One of the best ways to relax in Korea is to strip down and spend a day at the jjimjilbang, or public bathhouse/spa. If you’ve never been before, it can be a little overwhelming to figure it out. Namely: when should you be naked and when should you not be? (Coincidentally also one of life’s greatest questions.) Here are some guidelines for your first time.
* At Dragon Hill Spa, it costs about 12000 won ($12). This is on the pricier side, but the facilities are really nice. The price is usually higher if it’s a weekend or if you want to stay overnight.
* If you have tattoos, check the rules beforehand. They aren’t allowed at all spas.
When I first visited a jjimjilbang, I was really looking forward to the experience. I figured that by putting myself in a situation where nude was the norm (the only option, really), I might begin to feel more confident in my own body. I was right! I felt comfortable quickly, and by the second time I went, I was eagerly peeling off my clothes. (Should I be revealing how much I apparently like taking my clothes off in public? Oh well.)
Who will massage me? An ajumma, or feisty, older Korean woman! Wearing lacy black undergarments. Yep, she will be your masseuse!
Will it be relaxing and gentle? Hellzzz no! Are you also expecting frangipani to be floating around in the tubs? She is an ajumma! If you get a massage, she will pull your limbs from their sockets (with your body’s best interests in mind, of course). Your knots will take a (much-needed) beating! She will walk on you! If you get a scrub, she will rub until you feel raw! Your dead skin will roll off of you in spaghetti noodle-sized flakes! She will leave *no* body part un-scrubbed. Be prepared for her to get all up in those cracks, and to have your armpits rubbed relentlessly as you try not to explode in a fit of ticklish laughter.
Will she reassure you, let you know that everyone produces this much dead skin? HAHA what? NO! She will scold you (with a twinkle in her eye, and a little smile). You should be doing this more often!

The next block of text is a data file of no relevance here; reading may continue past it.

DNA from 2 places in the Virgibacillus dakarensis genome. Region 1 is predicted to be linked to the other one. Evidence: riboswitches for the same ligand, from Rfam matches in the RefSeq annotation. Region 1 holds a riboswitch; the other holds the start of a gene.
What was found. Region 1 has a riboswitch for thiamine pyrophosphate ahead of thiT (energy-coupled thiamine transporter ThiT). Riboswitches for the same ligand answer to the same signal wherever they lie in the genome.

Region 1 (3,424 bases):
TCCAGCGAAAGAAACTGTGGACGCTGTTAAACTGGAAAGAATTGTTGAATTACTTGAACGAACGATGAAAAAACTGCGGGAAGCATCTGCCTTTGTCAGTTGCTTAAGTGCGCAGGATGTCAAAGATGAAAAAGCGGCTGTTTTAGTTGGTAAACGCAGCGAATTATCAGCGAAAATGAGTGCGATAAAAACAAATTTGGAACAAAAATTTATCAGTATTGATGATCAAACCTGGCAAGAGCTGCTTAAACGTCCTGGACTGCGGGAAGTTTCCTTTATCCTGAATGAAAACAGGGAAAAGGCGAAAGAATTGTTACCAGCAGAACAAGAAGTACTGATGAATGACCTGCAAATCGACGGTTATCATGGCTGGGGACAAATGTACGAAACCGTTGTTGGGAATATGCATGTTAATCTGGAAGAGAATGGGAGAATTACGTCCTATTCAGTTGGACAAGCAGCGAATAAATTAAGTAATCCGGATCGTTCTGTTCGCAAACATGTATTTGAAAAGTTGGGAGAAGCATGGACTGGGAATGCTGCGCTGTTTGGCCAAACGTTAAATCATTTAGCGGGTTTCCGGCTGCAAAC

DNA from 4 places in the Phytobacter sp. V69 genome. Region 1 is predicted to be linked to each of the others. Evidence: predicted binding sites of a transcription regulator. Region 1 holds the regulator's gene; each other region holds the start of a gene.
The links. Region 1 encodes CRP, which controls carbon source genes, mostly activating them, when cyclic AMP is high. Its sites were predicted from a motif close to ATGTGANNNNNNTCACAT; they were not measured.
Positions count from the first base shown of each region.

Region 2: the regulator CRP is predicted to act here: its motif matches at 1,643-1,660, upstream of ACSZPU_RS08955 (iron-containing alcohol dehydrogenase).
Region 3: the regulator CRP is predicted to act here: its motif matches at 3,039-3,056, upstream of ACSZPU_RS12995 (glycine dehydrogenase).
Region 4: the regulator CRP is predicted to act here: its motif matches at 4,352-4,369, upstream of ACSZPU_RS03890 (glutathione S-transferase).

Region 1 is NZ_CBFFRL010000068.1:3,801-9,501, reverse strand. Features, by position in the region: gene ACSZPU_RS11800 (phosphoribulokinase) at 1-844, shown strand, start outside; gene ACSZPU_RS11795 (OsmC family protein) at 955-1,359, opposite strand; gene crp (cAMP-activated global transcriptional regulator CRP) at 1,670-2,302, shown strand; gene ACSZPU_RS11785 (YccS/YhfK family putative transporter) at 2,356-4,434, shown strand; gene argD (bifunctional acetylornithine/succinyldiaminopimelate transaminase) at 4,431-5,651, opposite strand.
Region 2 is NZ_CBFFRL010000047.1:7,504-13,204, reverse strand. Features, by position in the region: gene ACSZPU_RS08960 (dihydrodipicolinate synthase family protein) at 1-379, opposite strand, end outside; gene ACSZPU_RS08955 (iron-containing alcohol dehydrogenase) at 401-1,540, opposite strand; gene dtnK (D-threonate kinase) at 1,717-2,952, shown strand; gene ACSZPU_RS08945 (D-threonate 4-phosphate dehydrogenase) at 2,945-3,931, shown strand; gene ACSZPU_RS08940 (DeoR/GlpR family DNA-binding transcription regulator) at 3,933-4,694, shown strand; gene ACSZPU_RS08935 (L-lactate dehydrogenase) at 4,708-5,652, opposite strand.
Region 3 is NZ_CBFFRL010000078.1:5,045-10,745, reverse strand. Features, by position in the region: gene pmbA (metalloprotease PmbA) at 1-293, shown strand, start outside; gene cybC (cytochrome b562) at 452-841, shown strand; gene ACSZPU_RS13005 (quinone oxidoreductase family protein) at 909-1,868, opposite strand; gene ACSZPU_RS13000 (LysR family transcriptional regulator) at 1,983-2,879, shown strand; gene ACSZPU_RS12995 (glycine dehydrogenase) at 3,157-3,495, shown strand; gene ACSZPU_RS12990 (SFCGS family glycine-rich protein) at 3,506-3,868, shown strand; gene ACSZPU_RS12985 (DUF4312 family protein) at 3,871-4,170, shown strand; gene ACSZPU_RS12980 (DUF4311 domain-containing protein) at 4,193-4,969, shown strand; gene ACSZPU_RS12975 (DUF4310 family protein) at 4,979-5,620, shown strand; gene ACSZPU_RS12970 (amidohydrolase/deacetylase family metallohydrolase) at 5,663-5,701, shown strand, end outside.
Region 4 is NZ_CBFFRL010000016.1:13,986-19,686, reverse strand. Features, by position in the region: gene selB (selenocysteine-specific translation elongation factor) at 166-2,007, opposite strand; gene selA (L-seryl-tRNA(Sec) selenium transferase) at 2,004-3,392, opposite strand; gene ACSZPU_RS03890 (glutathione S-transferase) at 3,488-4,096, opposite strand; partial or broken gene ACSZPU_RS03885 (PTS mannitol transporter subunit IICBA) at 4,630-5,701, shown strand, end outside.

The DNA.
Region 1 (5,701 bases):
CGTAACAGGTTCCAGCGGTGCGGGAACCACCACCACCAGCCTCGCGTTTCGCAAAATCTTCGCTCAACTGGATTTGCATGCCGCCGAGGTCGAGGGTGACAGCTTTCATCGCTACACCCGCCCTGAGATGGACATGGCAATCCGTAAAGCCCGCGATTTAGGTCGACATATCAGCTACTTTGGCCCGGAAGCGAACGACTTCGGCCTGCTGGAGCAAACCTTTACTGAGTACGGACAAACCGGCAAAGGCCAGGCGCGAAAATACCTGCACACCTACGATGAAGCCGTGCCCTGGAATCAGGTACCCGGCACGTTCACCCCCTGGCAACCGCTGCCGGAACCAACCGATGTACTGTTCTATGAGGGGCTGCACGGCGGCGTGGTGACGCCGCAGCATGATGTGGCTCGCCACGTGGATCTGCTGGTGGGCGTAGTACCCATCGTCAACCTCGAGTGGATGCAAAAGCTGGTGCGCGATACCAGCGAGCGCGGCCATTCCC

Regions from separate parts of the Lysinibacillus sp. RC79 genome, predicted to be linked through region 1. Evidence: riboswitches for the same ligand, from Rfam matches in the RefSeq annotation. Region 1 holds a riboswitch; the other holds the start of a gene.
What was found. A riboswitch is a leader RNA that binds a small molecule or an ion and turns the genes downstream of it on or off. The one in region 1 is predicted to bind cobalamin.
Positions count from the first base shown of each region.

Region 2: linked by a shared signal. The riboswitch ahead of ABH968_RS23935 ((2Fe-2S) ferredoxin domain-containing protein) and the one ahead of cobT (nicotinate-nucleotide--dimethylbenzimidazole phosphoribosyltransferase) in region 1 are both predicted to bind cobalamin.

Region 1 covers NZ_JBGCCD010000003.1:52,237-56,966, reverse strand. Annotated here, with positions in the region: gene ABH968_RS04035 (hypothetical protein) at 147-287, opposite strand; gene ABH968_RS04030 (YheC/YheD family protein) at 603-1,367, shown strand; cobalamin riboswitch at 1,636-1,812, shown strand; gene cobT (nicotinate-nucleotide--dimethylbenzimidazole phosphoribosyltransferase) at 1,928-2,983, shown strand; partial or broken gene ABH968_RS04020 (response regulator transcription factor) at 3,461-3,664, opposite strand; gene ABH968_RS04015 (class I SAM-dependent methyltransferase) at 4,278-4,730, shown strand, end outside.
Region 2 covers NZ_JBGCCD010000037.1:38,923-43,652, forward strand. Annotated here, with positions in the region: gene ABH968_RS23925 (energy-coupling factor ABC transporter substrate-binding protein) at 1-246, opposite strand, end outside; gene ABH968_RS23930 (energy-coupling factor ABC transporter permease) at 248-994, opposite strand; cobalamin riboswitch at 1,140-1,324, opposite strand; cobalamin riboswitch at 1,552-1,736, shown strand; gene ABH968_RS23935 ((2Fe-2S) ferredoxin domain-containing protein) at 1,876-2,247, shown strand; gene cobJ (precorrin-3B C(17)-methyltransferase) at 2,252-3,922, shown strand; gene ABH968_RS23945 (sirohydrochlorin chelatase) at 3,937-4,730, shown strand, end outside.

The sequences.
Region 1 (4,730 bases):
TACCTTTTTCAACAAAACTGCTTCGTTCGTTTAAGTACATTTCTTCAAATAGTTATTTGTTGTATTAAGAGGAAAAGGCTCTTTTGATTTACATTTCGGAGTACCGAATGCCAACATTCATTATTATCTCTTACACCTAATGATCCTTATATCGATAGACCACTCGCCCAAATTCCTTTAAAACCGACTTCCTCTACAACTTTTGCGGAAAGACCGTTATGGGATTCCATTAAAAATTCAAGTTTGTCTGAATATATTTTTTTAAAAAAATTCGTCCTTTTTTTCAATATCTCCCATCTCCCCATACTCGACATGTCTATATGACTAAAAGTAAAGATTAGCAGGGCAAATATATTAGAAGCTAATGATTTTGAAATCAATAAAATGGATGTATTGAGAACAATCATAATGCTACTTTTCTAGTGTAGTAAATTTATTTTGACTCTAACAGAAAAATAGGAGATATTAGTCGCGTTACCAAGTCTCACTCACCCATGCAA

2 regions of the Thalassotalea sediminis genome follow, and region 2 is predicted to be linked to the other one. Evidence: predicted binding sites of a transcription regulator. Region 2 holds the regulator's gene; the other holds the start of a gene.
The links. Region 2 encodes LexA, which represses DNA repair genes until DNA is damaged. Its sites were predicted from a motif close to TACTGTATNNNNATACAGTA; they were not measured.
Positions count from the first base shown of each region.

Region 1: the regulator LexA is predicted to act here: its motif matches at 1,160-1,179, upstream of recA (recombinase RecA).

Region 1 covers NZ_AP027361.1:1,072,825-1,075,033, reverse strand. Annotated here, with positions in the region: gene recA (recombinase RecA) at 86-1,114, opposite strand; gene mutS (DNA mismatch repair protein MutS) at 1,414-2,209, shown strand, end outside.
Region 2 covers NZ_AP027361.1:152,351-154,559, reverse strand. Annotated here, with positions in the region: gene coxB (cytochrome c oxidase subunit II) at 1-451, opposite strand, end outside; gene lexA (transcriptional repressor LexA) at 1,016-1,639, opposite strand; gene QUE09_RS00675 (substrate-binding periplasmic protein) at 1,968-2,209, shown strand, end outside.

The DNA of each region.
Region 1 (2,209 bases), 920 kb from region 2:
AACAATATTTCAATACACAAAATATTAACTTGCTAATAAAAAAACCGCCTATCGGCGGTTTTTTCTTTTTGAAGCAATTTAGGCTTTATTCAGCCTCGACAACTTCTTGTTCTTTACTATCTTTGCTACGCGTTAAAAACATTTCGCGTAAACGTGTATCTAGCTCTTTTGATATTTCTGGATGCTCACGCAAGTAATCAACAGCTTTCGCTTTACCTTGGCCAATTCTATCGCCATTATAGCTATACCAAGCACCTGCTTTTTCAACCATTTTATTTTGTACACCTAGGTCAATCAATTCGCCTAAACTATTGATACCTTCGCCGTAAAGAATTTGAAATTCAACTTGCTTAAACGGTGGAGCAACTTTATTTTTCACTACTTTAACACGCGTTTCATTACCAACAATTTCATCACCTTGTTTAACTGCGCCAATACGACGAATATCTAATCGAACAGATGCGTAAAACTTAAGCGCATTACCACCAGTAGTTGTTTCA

Umm… then why should I do it? Because your skin will feel like butter. Your knots will be loose. You’ll want to go back every day. Seriously you will never regret a body scrub.
*At Dragon Hill, it’s about 50000 for an oil massage (good when you need a treat), and 25000 for a shampoo scrub (a little pricey but worth it at least seasonally).
The rooms at Silloam Fire Pot Sauna are great; there’s tons of variety. Dragon Hill’s have fun themes, but fewer to choose from. Your preference will depend whether you want to prioritize the baths or the rooms. Overall, Busan’s SpaLand is my favourite bathhouse; they had great baths and an awesome lounge area. There are also some women-only jjimjilbangs; Spa Lei in Sinsa is lovely.
*When you buy anything (e.g. food, juice, massage in the baths), you can just scan your key bracelet.
If you feel nervous about the naked part, remember this: the jjimjilbang is a place for friends and families. Communal bathing is an ancient tradition (as it is in many places), and many people frequent the sauna for its health benefits. Everyone’s at their most vulnerable, entirely exposed, and no one’s in a position to be judgemental. So essentially… you’re naked with a bunch of strangers (and probably some of your friends)… in public… but no one cares. It’s a comfortable way to become comfortable with yourself.
|Oregon Road Trip : A… on Weird and Wonderful Portland|
|les-talk-more-travel on Weird and Wonderful Portland|
|Beverley Mae on Weird and Wonderful Portland|
|Trinidad, Cuba: 5 Th… on 2 Days in Havana|
|Trinidad, Cuba: 5 Th… on 10 Reasons to Visit Viñales, C…|